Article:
Some 150 Maroons were killed in the course of the short-lived conflict and their chief, Balla, was captured and hanged in Dominica’s capital of Roseau. Betrayal was a constant danger and even today in Dominica the few surviving Maroon communities remain suspicious of outsiders. Only with emancipation in 1838 were they able finally to glimpse their own freedom.
As well as a valuable history of Afro-Atlantic slave custom and revolt, In the Forests of Freedom celebrates the beauty of rural Dominica, with its glittering palm groves and rivers dashing white over rocks. In Honychurch’s estimation, the ‘spirit of the Maroons’ continues today in Rastafari and other pan-African religions, which display a Maroon-like cussedness and defiant New World blackness. Privately published by the author in 2014 (and reissued now by Polly Patullo of the excellent Papillote Press), In the Forests of Freedom opens a window onto a little-known West Indian history.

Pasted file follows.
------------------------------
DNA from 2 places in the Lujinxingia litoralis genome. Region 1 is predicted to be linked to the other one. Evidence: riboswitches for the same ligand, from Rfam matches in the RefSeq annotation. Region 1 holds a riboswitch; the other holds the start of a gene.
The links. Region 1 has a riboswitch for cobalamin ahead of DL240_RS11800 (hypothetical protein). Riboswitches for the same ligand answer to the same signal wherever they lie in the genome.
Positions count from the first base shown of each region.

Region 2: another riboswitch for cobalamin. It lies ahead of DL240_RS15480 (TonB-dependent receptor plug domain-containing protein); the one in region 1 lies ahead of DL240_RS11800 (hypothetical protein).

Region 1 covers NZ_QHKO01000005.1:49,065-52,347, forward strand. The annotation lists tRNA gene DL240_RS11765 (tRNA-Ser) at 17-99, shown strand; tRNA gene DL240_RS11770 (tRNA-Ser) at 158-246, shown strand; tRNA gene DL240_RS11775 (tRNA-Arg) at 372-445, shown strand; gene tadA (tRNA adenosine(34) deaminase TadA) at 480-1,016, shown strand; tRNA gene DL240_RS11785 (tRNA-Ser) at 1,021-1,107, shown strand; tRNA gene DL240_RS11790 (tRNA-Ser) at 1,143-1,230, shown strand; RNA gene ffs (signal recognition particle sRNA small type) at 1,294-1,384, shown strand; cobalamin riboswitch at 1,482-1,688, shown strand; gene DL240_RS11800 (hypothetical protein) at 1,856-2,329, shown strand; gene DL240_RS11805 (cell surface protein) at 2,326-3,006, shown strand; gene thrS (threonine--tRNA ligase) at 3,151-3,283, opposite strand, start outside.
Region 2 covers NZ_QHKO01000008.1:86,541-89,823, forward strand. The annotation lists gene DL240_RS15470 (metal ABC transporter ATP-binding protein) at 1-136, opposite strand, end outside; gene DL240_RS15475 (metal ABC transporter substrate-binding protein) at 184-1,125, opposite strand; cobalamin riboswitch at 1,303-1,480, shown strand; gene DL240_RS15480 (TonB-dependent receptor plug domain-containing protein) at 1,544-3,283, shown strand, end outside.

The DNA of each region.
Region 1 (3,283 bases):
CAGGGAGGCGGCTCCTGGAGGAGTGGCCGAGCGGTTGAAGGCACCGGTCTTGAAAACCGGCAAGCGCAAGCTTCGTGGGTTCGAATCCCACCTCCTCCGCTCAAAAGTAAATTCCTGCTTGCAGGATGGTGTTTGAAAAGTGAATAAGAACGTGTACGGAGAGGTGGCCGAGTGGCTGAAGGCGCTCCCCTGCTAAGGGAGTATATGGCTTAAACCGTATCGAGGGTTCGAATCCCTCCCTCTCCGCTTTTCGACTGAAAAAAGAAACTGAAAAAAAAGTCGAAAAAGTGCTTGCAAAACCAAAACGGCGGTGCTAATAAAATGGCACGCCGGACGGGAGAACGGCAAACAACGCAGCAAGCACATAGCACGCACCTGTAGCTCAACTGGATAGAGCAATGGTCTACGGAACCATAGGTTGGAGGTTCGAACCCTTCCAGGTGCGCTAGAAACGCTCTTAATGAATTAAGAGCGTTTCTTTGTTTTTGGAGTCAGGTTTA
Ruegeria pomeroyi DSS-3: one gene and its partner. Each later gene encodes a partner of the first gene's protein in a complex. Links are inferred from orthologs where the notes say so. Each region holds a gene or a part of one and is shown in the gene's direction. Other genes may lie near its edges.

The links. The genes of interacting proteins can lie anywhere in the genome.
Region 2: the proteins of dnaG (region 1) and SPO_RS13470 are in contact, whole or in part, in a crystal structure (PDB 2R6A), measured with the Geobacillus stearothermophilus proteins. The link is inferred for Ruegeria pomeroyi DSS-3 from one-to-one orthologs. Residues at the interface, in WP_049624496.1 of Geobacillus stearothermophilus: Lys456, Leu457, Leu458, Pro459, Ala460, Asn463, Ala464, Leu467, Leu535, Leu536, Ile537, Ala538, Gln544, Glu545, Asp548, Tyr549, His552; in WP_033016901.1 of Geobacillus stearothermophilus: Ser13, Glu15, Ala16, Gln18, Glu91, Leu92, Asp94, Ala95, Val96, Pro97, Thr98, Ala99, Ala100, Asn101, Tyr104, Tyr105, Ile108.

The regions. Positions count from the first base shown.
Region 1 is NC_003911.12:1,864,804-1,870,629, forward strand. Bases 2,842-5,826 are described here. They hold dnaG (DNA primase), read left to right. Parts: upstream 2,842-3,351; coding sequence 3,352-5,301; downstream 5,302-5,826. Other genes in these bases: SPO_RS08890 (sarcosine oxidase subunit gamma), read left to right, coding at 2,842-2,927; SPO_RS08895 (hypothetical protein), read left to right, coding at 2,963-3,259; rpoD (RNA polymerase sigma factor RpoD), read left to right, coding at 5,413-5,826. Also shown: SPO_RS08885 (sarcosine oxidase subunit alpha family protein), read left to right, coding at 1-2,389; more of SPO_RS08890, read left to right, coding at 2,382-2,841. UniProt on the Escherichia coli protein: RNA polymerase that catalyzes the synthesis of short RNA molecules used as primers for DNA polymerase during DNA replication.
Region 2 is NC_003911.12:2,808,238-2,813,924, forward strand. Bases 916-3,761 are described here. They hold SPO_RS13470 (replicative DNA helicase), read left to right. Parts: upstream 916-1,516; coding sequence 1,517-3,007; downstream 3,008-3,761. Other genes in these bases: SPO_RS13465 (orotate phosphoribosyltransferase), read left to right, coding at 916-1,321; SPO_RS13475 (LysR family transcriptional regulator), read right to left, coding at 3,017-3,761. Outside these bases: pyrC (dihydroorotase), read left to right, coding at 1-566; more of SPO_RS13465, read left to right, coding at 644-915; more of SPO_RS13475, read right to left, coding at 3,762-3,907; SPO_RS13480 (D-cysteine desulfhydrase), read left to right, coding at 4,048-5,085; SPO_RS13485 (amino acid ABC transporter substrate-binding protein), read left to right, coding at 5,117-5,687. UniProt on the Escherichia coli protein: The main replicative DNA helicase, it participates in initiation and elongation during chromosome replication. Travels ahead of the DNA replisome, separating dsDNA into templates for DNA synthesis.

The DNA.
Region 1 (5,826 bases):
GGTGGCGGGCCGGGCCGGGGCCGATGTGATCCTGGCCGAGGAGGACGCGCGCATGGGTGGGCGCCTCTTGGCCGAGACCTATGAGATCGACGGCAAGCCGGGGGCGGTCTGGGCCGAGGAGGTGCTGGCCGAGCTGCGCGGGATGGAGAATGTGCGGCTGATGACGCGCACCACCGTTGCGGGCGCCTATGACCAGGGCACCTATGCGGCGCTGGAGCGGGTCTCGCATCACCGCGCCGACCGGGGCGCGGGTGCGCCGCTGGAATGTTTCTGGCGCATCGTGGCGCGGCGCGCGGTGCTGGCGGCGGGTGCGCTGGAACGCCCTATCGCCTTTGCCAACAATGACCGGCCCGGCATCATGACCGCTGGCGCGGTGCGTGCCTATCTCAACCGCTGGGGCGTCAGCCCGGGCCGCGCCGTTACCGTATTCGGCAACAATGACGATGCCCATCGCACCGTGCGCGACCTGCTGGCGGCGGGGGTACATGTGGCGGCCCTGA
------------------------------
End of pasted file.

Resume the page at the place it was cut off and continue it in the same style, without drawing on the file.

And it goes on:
Edric Streona

Ad Honorem
Feb 2016
4,529
Japan
In 1796 the governer gave the maroons several days to apologise and ask for forgiveness as part of the surrender terms. One community of Trelawny either refused or was late to go. The whole town was deported first to Nova Scotia then again in 1800 to Seirra Leone. Which is why their is a link between the patois.
 
Aug 2012
804
Washington State, USA.
I read about this in the Mitchner book Caribbean. I seem to remember there being an agreement in the book that the British would recognize the freedom of the Maroons as long as they took in no runaway slaves.